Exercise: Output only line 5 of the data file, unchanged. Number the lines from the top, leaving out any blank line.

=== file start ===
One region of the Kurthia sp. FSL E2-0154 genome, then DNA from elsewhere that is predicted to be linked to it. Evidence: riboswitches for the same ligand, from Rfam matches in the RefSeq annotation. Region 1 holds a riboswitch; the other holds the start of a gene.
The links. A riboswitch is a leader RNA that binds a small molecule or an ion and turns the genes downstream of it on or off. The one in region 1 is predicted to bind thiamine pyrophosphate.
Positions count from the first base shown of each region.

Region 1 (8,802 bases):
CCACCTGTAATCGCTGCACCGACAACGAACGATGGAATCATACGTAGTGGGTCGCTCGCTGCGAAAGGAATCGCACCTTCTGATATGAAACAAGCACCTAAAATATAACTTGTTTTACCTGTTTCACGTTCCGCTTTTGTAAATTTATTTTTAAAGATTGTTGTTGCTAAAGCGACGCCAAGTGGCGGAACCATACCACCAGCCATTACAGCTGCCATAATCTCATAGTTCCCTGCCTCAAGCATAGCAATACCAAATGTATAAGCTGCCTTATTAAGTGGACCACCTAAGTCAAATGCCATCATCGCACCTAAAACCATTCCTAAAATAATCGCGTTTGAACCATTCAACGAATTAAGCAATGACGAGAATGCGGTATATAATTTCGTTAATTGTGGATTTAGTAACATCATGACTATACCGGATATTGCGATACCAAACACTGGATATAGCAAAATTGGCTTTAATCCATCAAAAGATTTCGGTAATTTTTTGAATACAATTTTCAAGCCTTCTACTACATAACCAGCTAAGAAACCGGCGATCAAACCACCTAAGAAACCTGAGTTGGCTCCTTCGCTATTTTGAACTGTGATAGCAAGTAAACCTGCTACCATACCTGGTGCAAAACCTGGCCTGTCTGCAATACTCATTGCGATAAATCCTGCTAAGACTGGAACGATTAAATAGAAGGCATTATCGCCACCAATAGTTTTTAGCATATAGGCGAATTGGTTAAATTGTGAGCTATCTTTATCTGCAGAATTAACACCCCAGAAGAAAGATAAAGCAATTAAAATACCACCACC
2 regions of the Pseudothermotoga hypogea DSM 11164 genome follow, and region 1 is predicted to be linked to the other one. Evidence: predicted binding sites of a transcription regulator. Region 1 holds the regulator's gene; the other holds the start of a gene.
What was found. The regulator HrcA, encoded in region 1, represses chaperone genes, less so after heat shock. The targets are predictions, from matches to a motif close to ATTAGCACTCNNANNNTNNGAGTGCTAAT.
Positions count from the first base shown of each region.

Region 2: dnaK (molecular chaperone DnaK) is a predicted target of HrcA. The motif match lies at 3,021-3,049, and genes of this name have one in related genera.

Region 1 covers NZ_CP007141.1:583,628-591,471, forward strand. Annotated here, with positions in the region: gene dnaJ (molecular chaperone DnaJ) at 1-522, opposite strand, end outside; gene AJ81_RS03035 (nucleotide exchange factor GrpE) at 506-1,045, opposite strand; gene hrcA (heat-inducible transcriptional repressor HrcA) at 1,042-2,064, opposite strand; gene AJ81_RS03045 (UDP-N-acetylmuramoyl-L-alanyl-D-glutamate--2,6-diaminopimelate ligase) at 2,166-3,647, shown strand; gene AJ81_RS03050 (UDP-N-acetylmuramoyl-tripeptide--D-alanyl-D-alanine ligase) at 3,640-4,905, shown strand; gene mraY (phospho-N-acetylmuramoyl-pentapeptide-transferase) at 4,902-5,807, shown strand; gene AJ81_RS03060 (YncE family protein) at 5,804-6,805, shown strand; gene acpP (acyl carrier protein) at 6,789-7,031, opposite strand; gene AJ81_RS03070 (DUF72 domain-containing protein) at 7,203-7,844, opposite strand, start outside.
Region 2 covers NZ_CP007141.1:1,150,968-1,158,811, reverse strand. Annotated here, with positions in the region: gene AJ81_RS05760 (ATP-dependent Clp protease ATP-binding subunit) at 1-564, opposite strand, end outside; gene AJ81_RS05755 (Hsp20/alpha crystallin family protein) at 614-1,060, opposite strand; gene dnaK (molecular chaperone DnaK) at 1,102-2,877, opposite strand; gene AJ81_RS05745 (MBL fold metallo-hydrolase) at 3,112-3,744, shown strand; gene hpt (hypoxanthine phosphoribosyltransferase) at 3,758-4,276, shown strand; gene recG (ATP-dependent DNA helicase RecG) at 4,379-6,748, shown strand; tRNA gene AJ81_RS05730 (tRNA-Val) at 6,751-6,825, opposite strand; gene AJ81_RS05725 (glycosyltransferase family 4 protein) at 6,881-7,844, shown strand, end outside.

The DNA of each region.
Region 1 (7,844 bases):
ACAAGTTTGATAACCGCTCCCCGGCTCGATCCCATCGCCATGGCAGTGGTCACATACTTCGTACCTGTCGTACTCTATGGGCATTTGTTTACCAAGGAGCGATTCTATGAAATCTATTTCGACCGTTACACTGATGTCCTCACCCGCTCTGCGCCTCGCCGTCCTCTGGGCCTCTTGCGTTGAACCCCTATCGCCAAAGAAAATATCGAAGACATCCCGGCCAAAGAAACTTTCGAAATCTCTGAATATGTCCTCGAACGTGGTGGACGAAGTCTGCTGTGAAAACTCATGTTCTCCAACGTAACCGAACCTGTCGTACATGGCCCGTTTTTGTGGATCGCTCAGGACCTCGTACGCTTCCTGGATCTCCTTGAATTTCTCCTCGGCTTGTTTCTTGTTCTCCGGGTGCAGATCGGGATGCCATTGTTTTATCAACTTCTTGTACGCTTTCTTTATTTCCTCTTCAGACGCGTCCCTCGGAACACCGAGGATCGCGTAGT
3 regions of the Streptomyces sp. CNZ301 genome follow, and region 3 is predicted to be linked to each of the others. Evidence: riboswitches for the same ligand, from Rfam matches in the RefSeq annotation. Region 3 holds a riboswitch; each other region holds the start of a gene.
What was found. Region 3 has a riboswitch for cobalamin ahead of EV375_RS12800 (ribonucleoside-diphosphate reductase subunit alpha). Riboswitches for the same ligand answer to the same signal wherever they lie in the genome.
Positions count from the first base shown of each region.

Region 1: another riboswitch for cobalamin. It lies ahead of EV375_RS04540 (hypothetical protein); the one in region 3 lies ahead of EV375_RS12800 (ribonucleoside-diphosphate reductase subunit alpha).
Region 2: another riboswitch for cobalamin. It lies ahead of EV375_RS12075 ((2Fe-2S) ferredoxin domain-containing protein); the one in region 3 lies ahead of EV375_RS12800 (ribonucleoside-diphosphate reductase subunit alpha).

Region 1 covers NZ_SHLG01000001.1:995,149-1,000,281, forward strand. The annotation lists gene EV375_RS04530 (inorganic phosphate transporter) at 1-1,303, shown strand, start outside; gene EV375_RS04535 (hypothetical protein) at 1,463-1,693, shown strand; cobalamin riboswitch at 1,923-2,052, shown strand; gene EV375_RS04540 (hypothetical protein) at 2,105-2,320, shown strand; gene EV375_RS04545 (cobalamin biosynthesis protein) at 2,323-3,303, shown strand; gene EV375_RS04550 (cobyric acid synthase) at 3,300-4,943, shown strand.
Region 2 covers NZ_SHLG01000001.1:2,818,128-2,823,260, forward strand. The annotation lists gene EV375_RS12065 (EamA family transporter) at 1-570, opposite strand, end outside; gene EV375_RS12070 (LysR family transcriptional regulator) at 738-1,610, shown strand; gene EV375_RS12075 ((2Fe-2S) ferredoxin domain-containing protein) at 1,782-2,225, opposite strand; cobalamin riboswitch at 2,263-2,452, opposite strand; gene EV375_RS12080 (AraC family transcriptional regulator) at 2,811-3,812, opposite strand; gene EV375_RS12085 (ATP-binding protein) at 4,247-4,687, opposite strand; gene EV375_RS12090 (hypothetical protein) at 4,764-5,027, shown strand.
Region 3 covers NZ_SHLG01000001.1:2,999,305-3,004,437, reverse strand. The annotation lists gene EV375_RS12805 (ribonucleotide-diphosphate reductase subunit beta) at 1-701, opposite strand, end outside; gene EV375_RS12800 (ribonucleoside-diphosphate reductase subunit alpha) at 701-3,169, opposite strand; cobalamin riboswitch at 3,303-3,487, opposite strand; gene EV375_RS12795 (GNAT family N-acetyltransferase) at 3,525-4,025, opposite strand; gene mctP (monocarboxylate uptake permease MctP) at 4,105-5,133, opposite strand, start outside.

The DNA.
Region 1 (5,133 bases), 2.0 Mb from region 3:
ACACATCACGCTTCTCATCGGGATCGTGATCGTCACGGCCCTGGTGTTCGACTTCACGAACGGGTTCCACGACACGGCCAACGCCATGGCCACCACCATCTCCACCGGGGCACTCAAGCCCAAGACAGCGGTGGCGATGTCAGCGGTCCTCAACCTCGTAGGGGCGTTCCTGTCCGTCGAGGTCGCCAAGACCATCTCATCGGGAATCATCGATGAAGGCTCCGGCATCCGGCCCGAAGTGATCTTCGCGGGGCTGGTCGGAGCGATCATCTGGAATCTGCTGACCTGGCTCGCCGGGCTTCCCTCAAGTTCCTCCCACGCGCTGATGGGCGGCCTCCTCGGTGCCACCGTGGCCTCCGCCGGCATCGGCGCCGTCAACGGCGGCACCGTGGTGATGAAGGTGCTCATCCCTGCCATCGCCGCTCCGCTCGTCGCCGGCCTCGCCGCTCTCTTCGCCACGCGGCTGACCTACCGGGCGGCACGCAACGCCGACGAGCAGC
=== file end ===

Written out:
CCACCTGTAATCGCTGCACCGACAACGAACGATGGAATCATACGTAGTGGGTCGCTCGCTGCGAAAGGAATCGCACCTTCTGATATGAAACAAGCACCTAAAATATAACTTGTTTTACCTGTTTCACGTTCCGCTTTTGTAAATTTATTTTTAAAGATTGTTGTTGCTAAAGCGACGCCAAGTGGCGGAACCATACCACCAGCCATTACAGCTGCCATAATCTCATAGTTCCCTGCCTCAAGCATAGCAATACCAAATGTATAAGCTGCCTTATTAAGTGGACCACCTAAGTCAAATGCCATCATCGCACCTAAAACCATTCCTAAAATAATCGCGTTTGAACCATTCAACGAATTAAGCAATGACGAGAATGCGGTATATAATTTCGTTAATTGTGGATTTAGTAACATCATGACTATACCGGATATTGCGATACCAAACACTGGATATAGCAAAATTGGCTTTAATCCATCAAAAGATTTCGGTAATTTTTTGAATACAATTTTCAAGCCTTCTACTACATAACCAGCTAAGAAACCGGCGATCAAACCACCTAAGAAACCTGAGTTGGCTCCTTCGCTATTTTGAACTGTGATAGCAAGTAAACCTGCTACCATACCTGGTGCAAAACCTGGCCTGTCTGCAATACTCATTGCGATAAATCCTGCTAAGACTGGAACGATTAAATAGAAGGCATTATCGCCACCAATAGTTTTTAGCATATAGGCGAATTGGTTAAATTGTGAGCTATCTTTATCTGCAGAATTAACACCCCAGAAGAAAGATAAAGCAATTAAAATACCACCACC